"All of us had to pay a high price to restore Russia's territorial integrity," Putin said somberly. "And we bow our heads in honor of the killed servicemen and civilians of the Chechen republic, all those who paid with their lives to keep the country from being ripped apart."

In something of an about-face, Putin called for an overhaul of the recently passed citizenship legislation developed by his own administration. "We do not need prohibitions and obstacles, we need an effective immigration policy, which will be beneficial for the country and convenient for people, especially for residents of the Commonwealth of Independent States," he said.

Putin complained that the government promises more than it can deliver -- earmarking spending that totals nearly twice the national budget -- and called on the Cabinet to keep tariffs on natural monopolies, such as electricity and railroads, from outpacing incomes.

Placing his primary emphasis on domestic issues, Putin made short shrift of foreign policy. He reiterated that its guiding principle was promoting national interests and stressed the supreme role of the United Nations.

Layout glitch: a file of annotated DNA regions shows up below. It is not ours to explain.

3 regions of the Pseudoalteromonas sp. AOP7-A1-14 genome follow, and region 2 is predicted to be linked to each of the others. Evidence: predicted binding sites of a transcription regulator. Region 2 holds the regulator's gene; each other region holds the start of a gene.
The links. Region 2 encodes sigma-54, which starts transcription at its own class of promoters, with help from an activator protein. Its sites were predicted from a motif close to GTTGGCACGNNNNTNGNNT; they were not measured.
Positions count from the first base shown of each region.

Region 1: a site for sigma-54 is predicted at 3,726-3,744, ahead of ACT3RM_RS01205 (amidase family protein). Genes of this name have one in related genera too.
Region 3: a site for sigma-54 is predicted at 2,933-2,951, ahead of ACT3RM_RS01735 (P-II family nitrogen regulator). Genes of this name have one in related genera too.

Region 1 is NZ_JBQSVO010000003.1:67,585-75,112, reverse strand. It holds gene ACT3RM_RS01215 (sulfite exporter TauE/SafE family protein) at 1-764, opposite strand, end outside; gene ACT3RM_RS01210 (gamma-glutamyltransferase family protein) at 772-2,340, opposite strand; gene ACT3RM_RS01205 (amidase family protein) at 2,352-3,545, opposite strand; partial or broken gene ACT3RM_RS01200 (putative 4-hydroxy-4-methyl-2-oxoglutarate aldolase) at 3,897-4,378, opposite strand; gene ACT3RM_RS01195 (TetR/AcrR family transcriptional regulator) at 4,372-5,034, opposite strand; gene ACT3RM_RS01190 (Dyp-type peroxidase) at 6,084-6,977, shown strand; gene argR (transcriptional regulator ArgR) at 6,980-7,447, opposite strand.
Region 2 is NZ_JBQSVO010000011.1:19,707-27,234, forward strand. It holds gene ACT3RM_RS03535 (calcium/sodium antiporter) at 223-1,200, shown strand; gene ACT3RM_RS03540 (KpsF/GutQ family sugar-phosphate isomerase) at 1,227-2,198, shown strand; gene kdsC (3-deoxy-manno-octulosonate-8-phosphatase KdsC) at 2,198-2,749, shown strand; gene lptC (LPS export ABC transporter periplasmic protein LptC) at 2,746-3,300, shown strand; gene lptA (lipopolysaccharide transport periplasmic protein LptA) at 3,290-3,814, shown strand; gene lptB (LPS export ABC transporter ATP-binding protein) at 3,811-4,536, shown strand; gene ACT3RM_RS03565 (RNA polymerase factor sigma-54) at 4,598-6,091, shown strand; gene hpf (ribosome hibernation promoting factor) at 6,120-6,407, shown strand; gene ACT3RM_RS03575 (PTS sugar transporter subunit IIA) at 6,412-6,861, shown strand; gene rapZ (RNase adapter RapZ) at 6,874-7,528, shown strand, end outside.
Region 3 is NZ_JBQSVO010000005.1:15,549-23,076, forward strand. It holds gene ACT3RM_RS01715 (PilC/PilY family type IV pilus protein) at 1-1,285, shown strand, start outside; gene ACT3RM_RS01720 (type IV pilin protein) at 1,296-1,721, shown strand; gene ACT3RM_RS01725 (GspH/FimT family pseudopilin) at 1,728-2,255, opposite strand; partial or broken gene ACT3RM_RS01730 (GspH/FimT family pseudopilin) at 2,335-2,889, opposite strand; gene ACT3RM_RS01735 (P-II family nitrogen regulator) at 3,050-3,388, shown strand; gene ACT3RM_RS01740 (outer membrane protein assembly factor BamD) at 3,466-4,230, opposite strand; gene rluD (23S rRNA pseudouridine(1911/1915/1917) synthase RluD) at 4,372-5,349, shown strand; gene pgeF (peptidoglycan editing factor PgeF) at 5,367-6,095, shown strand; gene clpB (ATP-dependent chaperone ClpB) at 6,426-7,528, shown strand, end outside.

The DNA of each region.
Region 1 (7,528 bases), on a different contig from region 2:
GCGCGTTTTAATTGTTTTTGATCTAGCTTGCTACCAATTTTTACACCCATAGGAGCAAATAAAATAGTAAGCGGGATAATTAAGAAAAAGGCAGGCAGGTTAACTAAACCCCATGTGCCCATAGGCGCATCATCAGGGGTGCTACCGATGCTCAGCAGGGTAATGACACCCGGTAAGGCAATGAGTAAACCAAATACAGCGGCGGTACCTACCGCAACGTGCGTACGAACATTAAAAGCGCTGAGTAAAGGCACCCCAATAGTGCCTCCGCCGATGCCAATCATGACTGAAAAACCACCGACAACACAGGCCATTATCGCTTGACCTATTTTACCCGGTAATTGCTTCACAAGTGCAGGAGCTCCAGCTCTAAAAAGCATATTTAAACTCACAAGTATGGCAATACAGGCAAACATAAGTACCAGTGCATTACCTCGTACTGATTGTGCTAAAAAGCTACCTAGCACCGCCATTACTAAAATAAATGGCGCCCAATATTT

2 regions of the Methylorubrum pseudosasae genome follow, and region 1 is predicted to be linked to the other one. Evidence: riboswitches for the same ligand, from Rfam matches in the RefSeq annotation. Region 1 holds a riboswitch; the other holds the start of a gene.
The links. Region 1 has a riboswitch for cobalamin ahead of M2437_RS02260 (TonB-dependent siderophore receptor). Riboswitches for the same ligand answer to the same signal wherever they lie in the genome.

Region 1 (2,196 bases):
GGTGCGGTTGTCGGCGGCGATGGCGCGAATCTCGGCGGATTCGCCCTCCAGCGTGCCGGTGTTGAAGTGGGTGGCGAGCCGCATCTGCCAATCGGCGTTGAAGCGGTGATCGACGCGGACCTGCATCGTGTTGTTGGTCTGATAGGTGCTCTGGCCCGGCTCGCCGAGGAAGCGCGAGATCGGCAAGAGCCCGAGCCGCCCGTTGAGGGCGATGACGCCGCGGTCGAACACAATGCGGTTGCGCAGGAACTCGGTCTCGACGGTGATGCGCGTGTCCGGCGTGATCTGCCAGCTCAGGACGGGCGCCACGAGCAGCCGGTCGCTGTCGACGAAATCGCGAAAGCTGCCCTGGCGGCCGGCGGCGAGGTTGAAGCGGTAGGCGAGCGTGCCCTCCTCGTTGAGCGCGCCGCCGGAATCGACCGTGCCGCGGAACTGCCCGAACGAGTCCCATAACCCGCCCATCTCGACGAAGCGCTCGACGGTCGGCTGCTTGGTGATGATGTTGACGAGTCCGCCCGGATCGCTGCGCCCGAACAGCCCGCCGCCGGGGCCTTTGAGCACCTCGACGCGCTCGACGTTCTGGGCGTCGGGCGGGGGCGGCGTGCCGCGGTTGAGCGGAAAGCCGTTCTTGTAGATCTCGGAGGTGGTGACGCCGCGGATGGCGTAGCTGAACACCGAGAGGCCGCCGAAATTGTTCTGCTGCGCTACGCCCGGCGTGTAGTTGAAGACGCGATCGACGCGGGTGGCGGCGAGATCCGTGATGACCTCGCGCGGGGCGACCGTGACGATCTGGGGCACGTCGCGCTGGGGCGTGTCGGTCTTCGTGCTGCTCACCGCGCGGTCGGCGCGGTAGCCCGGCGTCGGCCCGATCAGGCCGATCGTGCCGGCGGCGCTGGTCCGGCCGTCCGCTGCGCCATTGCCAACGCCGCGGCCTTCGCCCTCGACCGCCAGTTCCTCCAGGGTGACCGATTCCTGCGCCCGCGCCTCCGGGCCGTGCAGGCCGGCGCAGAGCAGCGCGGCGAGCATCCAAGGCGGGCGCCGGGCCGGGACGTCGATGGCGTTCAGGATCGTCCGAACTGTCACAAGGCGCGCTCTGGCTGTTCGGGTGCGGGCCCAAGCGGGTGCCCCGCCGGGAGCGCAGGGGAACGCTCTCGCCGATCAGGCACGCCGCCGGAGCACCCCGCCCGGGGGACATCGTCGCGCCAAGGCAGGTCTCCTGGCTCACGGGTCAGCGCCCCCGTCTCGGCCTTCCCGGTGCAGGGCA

While valuing the U.S.-led anti-terrorism coalition and, in the long term, aiming for "true integration into Europe," Putin said Russia's priority is closer ties with the CIS. "I must be frank: We consider the CIS to be the sphere of our strategic interests," he said.

A glaring omission in the foreign policy section of the speech was Belarus, which had been mentioned in previous addresses. Russia and Belarus pledged earlier this year to deepen economic ties and push ahead with plans for a constitution-like document that would give what is now a largely symbolic union more political weight.

(The Moscow Times 19.v.03)